One member of the audience stated that while the imaging technique in question was useful, he remarked that "to use it as a diagnostic tool per se is a slippery slope," given the incidence of compressed arteries and veins at the stem of the brain that are incidental in nature and not associated with any disorder. Miller responded that the images are "primarily used as a regime to find out what we'll see intraoperatively" and not as a diagnostic tool other than to rule out compression.

Anyone who has suffered from trigeminal neuralgia can testify to the profound pain induced by the condition, which has been described as "the most excruciating pain known to humanity." The condition is rare relative to other disorders, with about 45,000 Americans diagnosed each year, and pharmaceutical treatments include gabapentin (Neurontin), which can induce an allergic reaction that closes off the throat.

Open surgery is another option, but even with sophisticated 3-D imaging, most doctors and patients would elect to avoid the knife.

Despite the dangers presented by possible ionization of nearby tissues, stereotactic radiosurgery is an alternative treatment for this disease. Researchers at the University of California at Los Angeles (UCLA) presented the results of a decade of stereotactic radiosurgery using ionizing radiation provided by a linear particle accelerator, and while their results suggest that radiation does not cure the condition, it does open a door to relief for older and more frail populations that might not tolerate either drugs or conventional surgery.

UCLA would have previously conducted such work with the Leksell Gamma Knife, but the institution discarded the Gamma Knife in 1997 in favor of the Novalis system, manufactured by BrainLAB (Munich, Germany). The Novalis system retains the stereotactic approach of using multiple sources of radiation that converge on the source of the problem and leave surrounding tissues undisturbed, but the Novalis system more effectively shapes the beams to the exact shape of the diseased tissue, which reduces even further the chances of damage to surrounding tissue. Another benefit is that many conditions can be treated in one session while other stereotactic approaches require multiple treatments, an approach known as fractionation.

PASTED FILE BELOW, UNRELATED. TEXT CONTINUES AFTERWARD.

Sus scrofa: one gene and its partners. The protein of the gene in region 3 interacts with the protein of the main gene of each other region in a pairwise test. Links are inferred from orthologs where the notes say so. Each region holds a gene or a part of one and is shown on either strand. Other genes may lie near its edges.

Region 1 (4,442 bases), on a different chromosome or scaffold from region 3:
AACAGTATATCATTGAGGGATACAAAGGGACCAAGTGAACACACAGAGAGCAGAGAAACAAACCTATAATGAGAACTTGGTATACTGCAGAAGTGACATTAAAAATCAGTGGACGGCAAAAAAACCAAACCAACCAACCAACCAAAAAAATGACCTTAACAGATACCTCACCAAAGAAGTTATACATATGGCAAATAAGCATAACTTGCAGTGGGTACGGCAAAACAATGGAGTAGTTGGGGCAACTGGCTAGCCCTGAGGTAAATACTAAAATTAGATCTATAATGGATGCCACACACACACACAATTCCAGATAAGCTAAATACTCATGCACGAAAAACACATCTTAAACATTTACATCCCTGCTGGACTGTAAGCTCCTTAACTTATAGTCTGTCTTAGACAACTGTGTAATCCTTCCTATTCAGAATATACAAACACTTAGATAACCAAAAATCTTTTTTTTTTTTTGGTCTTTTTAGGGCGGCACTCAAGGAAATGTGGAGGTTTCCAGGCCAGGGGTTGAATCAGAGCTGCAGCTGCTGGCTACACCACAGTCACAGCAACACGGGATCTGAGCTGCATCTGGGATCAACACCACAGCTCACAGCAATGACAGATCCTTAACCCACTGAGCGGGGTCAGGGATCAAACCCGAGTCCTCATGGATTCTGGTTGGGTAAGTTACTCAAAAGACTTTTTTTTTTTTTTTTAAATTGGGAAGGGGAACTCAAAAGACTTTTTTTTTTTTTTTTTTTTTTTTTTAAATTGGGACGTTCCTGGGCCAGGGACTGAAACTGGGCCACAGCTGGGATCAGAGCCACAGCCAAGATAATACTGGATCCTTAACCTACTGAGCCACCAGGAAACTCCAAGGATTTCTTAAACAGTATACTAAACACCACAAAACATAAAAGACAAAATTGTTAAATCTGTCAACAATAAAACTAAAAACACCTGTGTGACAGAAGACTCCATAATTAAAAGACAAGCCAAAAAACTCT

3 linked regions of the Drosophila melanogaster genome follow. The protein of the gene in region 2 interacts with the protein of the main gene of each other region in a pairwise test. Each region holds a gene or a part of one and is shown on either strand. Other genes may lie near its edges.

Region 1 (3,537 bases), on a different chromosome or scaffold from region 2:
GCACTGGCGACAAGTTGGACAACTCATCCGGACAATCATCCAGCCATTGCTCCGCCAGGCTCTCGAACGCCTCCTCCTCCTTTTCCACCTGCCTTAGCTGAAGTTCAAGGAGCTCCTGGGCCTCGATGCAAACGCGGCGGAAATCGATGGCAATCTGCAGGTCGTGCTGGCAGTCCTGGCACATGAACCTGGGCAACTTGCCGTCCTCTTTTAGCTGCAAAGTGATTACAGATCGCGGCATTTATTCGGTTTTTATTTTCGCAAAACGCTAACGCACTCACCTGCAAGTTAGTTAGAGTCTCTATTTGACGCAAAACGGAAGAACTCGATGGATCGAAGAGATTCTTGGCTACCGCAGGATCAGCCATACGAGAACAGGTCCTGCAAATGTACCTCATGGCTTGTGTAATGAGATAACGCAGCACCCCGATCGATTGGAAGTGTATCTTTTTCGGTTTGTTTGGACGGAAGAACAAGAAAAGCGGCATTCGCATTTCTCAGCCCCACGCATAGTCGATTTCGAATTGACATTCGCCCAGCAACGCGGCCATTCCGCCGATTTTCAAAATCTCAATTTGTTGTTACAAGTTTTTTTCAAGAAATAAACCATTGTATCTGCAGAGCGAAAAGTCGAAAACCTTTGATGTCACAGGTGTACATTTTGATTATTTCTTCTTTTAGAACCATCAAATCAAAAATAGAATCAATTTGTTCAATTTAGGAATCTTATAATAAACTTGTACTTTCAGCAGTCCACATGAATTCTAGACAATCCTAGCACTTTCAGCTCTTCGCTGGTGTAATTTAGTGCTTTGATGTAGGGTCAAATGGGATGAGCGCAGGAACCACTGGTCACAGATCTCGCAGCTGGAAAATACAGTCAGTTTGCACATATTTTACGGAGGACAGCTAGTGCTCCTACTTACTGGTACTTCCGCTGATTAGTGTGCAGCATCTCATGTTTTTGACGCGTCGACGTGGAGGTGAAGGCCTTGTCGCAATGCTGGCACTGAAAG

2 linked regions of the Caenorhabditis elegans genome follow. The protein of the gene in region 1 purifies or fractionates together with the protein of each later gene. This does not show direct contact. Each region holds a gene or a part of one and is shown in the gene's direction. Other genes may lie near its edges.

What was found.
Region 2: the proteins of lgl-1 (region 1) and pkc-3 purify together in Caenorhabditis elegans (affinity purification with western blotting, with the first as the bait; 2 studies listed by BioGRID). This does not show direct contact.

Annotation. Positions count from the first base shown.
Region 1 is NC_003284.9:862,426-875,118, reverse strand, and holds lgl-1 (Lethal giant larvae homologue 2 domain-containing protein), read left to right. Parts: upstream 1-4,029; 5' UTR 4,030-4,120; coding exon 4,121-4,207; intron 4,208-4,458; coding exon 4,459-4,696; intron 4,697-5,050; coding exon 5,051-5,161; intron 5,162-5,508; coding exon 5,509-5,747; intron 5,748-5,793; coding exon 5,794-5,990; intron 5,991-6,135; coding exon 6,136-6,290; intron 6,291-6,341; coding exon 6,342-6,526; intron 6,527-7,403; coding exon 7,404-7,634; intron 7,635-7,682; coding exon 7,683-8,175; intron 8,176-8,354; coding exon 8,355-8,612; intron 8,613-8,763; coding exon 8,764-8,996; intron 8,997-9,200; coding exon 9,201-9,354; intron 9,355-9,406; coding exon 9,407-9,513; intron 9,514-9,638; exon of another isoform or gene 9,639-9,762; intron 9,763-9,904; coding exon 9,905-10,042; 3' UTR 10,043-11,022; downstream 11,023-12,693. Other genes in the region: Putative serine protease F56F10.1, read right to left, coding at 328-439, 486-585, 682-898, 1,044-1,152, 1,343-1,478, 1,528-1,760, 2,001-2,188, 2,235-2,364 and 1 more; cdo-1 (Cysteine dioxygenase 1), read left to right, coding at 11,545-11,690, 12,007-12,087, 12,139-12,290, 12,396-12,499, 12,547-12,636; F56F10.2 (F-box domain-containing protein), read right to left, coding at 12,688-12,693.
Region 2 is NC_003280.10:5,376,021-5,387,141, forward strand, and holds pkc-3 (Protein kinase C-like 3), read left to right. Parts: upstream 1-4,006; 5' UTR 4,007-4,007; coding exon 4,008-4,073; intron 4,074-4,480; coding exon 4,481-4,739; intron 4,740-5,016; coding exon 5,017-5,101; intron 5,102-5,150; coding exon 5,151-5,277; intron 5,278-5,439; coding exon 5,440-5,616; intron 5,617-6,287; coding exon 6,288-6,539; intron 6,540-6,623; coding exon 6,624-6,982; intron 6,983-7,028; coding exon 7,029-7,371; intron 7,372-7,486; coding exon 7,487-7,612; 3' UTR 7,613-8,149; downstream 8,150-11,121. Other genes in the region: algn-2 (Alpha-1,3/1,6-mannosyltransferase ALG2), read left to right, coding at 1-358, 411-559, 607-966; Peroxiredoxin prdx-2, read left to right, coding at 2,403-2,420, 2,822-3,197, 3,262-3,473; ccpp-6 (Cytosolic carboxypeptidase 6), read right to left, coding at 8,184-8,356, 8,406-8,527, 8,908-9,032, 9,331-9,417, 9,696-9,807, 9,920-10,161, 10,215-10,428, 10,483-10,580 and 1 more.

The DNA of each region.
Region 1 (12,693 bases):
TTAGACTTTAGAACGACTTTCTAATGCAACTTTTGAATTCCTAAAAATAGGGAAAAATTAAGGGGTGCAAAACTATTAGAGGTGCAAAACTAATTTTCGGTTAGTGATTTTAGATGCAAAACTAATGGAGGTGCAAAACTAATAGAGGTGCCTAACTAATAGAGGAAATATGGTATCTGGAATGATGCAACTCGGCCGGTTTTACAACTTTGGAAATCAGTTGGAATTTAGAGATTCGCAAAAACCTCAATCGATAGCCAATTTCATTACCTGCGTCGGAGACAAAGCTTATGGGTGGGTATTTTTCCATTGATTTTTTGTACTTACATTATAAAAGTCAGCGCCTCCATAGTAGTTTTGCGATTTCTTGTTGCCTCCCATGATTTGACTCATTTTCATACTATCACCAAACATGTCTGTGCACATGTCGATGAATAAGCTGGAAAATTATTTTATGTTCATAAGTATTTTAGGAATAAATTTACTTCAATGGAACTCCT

Zachary Smith, MD, and his team at UCLA's department of neurosurgery treated 164 patients between 1995 and 2005, and keeping with the general age of occurrence of this condition, the average age was 65. The first 15 patients received a low dose of radiation (70 Gy) and a "30% isodose-line radiation at the brain stem." The straight radiation dose for another 69 patients was boosted to 90 Gy, with the same percentage reaching the brain stem. The final 23 patients received the same 90 Gy dose, but the dose reaching the stem went up to half the original dose level.

The results of 120 of the 164 patients showed that 82 had experienced "excellent/good pain relief" at a mean follow-up of 19 months, but the reports varied by the amount of dose hitting the brain stem. Of the 69 patients who received the 90 Gy/30% in-stem dose, 50 (72%) reported "significant relief." However, almost 45% experienced "subjective numbness." When the 90 Gy dose resulted in a 50% dose ratio at the stem, about 85% reported significant relief (23 of 27), with almost 78% experiencing generally mild numbness.

Smith remarked that radiosurgery is less risky than conventional surgery for elderly and otherwise frail patients, adding that a "larger brainstem dose may yield a higher degree of pain relief, but may lead to an increased rate of numbness."